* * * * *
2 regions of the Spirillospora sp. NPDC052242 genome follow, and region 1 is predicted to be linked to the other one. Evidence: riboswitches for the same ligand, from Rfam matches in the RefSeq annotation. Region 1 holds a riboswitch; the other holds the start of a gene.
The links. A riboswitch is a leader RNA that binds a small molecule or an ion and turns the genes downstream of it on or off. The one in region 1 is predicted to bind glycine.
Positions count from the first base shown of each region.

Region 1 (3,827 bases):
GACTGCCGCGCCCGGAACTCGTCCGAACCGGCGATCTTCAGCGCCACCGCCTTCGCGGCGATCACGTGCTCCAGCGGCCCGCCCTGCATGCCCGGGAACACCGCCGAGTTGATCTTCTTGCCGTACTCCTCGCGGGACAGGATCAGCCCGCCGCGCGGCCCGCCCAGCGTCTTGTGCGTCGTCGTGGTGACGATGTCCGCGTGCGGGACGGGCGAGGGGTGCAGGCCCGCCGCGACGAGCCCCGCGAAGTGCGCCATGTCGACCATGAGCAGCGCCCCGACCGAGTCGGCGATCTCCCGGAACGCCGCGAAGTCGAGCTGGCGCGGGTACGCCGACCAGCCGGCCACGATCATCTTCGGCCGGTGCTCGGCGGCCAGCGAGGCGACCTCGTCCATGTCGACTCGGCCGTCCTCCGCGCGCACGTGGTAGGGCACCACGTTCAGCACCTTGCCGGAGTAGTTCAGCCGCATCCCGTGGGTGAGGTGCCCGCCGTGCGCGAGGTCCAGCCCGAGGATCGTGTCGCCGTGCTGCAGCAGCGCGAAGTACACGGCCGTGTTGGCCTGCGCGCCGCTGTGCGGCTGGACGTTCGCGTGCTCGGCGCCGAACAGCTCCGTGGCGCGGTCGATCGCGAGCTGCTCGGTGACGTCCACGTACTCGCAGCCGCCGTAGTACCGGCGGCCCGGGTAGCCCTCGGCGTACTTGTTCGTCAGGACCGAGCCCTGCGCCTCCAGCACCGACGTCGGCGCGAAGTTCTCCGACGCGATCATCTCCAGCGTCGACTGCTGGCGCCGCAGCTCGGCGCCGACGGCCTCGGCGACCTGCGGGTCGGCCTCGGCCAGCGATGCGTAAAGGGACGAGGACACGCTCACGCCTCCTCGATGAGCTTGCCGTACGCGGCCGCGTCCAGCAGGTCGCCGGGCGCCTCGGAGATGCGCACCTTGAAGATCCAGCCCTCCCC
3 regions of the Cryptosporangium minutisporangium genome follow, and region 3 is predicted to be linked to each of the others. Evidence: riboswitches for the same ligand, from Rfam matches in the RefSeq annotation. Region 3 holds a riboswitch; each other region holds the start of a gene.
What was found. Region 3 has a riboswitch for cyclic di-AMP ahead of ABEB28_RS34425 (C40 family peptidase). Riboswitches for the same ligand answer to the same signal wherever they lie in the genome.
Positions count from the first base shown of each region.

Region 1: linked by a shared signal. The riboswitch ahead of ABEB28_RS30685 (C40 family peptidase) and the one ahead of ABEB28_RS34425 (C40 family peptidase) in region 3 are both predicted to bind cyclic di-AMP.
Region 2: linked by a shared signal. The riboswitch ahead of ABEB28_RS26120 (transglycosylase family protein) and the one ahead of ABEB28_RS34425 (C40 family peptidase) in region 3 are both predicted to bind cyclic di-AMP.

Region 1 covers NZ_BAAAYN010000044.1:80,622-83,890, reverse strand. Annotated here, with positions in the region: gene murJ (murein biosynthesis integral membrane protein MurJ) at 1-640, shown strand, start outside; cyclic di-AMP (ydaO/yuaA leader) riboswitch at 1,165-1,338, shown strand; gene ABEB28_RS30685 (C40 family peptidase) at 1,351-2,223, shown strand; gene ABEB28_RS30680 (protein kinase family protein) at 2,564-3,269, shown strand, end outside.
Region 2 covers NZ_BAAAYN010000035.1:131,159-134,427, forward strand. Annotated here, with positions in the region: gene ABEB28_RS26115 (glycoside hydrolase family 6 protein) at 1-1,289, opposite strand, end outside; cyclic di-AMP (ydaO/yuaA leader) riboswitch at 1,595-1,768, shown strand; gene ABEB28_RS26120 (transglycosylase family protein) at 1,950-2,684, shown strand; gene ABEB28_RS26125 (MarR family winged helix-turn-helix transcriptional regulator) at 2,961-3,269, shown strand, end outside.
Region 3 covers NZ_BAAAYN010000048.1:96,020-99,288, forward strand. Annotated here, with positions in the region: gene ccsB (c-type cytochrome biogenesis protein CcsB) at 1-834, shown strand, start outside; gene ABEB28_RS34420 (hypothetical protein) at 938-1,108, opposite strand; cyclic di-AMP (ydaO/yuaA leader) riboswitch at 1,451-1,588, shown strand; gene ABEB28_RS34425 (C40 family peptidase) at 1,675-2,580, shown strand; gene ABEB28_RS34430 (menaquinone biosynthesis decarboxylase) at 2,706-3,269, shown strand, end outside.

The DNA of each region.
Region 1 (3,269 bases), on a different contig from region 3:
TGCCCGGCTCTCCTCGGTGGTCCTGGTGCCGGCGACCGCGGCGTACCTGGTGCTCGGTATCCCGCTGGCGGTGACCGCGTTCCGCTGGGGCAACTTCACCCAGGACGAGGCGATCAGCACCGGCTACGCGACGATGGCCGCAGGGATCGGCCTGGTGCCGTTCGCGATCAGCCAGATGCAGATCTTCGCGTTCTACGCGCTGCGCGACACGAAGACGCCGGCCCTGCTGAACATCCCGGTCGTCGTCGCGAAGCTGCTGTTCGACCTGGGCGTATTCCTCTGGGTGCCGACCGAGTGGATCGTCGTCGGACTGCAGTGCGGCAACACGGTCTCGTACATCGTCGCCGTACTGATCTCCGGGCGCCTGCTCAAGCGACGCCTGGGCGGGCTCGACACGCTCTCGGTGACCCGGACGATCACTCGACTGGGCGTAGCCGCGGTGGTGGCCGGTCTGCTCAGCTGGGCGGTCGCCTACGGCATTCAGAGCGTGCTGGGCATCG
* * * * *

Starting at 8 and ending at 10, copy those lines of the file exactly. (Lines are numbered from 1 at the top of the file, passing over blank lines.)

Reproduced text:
Positions count from the first base shown of each region.

Region 1: linked by a shared signal. The riboswitch ahead of ABEB28_RS30685 (C40 family peptidase) and the one ahead of ABEB28_RS34425 (C40 family peptidase) in region 3 are both predicted to bind cyclic di-AMP.
Region 2: linked by a shared signal. The riboswitch ahead of ABEB28_RS26120 (transglycosylase family protein) and the one ahead of ABEB28_RS34425 (C40 family peptidase) in region 3 are both predicted to bind cyclic di-AMP.